The City of Lost Souls (Hyôryû-gai) (2001)
Critic Reviews for The City of Lost Souls (Hyôryû-gai)
There's enough atmosphere, mayhem and just plain energy to make the film a viable midnight movie, a more appropriate slot than a regular run.
While the film throws a solid pop punch, you could still swear you've seen it all before.
[Miike's] work is fun to look at but emotionally unengaging, perhaps because he can't summon enough belief in his pulp-fiction characters to make them come alive.
An empty, incoherent exercise in frenetic style, interesting primarily for its cosmopolitan flavor.
Yet another "Yakuza" (gangster) film, Miike crafts what amounts to a stylish and interesting film, but not one that can sustain a midnight madness audience.
Tireless Japanese splatter director Takashi Miike's keeps his own worst impulses check, and the payoff is a satisfying and uncharacteristically romantic film.
Audience Reviews for The City of Lost Souls (Hyôryû-gai)
It's not uncommon for films by Takashi Miike to make little to no sense and 'The City Of Lost Souls' is no exception. Plot wise the film is an average yakuza/action story, and is eerily reminiscent (yet not nearly as good as) 'True Romance' as it sees two lovers end up with a briefcase full of cocaine and on the run from those who want it back. Although the story itself if fairly simple it is distorted my the film's omniscient nature and becomes hard to follow easily. Despite an unoriginal plot and convoluted narrative TCOLS manages to distinguish itself in a variety of ways, allowing it to become an original experience in its own right. Take, for example, the manic way in which the film is edited,with jump cuts incorporated in a seemingly random manner every couple of seconds and counterpoised against long, somewhat beautiful, shots of the harsh environment and the characters inhabiting it. Miike's direction is apparent in the small flourishes that frequent (in a similar fashion to 'DEAD OR ALIVE: HANZAISHA' and other early works) throughout the film: a dwarf brushes his teeth with cocaine, CGI rendered cock fights see chickens performing matrix style slow motion kicks, a man has sex with a pig, and, my personal favourite, death by Ping Pong. Although not uncommon by this point these moments are always welcome and help establish the films wacky personality while somewhat distracting you from its other problems. Although there are obvious issues throughout the film (I'm yet to mention the bad acting and large amount of two dimensional characters) it seldom reaches moments of deranged brilliance; the scene that sees our protagonist, Mario, eliminate a whole office full of yakuza with a shotgun is undeniably exciting and the final two scenes add a whole different element to the film that beckons for a re-watching. Overall, although not a bad movie, TCOLS fails to stand up against Miike's stronger offerings.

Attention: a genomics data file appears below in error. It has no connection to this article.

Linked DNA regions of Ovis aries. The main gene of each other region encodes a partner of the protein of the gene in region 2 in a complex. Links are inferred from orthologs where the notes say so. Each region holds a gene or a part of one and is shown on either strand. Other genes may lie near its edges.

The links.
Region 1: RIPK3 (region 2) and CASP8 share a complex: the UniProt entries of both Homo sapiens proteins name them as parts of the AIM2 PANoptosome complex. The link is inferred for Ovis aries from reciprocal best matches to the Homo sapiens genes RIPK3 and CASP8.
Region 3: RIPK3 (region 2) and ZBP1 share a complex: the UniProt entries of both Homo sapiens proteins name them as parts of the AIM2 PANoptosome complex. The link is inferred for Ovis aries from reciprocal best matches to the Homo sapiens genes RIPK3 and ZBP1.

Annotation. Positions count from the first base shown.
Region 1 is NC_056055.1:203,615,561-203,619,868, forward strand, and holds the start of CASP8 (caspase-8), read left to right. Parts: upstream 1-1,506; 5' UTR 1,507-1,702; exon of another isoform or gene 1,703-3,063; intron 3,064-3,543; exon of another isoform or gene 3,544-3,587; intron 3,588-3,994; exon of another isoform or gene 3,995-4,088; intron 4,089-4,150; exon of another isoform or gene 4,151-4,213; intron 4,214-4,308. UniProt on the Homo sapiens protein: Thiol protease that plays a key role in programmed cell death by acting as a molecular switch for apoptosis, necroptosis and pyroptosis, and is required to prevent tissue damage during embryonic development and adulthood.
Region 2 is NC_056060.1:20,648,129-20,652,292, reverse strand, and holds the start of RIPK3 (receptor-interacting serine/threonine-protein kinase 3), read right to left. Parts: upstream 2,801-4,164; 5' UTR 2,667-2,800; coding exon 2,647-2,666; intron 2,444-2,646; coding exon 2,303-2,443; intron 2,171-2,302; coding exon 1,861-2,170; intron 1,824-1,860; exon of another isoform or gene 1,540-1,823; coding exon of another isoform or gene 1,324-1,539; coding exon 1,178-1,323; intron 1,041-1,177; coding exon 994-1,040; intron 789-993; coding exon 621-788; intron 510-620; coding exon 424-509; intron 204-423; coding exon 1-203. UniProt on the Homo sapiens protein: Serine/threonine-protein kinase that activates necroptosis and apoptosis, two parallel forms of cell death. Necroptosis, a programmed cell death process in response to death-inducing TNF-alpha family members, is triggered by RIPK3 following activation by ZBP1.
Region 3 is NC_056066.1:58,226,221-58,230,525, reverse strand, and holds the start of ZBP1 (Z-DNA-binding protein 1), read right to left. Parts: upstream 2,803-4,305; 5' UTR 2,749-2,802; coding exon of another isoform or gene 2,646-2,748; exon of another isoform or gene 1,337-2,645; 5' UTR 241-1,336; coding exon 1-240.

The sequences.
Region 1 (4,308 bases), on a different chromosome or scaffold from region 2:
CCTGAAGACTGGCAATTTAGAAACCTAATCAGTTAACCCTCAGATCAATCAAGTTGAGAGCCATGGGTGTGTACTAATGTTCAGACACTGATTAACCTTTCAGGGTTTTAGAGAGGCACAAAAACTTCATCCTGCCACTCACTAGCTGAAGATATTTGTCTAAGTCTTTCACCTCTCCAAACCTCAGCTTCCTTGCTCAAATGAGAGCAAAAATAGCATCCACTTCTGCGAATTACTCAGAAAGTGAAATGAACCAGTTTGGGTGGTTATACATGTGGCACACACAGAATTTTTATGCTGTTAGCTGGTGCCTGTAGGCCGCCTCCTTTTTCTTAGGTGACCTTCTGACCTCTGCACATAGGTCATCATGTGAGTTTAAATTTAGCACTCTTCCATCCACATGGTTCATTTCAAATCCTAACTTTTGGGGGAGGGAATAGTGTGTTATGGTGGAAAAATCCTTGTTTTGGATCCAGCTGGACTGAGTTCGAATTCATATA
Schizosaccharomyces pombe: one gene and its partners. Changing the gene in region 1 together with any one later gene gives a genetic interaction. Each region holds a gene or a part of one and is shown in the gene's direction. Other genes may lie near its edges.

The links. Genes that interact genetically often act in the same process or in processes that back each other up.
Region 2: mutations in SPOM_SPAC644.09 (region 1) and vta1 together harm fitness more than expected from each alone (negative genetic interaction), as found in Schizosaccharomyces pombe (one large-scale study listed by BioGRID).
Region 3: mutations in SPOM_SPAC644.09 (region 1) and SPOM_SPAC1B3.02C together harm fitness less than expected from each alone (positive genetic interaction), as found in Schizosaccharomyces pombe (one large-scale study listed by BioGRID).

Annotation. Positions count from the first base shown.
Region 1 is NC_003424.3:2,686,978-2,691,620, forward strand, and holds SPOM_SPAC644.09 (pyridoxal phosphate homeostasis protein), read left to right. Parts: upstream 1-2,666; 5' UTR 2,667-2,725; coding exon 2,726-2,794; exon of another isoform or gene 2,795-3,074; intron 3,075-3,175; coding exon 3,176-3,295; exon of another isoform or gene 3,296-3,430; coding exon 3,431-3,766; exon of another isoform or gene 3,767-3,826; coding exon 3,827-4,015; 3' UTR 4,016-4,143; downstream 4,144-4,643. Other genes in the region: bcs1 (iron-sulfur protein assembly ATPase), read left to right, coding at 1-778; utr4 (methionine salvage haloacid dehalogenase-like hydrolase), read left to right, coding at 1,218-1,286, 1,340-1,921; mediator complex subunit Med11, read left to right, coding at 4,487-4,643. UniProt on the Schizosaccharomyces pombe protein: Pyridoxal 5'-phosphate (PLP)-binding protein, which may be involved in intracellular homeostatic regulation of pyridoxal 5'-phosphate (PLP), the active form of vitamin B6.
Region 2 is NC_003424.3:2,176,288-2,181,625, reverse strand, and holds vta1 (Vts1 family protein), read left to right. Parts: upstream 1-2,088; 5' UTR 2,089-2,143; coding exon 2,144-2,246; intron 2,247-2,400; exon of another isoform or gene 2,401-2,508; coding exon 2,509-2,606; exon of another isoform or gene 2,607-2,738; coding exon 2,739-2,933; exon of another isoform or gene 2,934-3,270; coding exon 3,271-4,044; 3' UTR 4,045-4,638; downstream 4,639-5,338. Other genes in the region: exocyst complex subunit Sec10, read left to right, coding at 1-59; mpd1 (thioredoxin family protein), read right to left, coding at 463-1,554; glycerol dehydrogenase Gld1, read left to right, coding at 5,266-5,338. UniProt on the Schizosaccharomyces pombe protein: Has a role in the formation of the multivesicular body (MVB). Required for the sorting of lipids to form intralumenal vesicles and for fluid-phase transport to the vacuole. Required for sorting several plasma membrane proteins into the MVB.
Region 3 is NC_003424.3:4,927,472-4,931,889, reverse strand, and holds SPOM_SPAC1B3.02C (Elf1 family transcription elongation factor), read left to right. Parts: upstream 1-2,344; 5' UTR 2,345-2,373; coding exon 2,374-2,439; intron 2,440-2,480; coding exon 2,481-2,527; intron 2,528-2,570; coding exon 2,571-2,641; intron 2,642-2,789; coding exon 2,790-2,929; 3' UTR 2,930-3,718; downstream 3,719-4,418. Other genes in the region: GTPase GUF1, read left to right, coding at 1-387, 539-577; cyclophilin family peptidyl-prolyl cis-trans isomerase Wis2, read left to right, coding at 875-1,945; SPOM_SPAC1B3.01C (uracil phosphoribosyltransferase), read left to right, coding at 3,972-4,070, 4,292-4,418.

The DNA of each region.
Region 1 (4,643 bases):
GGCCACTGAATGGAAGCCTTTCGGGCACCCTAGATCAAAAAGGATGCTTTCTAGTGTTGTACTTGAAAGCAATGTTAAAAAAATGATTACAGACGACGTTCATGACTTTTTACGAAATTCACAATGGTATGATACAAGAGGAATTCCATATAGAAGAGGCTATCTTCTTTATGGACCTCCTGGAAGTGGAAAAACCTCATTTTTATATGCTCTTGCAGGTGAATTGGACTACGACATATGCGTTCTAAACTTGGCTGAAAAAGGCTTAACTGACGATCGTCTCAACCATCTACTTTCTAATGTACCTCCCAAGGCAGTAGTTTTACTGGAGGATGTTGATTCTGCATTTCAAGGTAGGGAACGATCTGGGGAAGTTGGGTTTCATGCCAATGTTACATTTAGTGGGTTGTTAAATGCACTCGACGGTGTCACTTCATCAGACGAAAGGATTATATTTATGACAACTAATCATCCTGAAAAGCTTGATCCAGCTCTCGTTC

The City of Lost Souls is sprawling, and at times meandering and unfocused, but you have to applaud Miike's inventiveness and the way he plays with form and technique. Sure, the plot, performances and general tone is completely over the top, but if you can look past that (which, truth be told, is tough to do), you'll see some terrific long takes, very compelling and unique camera angles (including a toilet POV shot), thought-provoking examples of mise-en-scene, well choreographed action scenes, and some weird Matrix and Blade spoofs. Miike has been called the "wild man of Japanese cinema," and indeed no other film will cement that point like The City of Lost Souls.
I can't help but feel like Miike was just fucking with me. And while I probably won't watch it again, it is worth a midnight viewing if you happen to be in the mood for a truly bizarre & blood-soaked experience. Alcohol is recommended.
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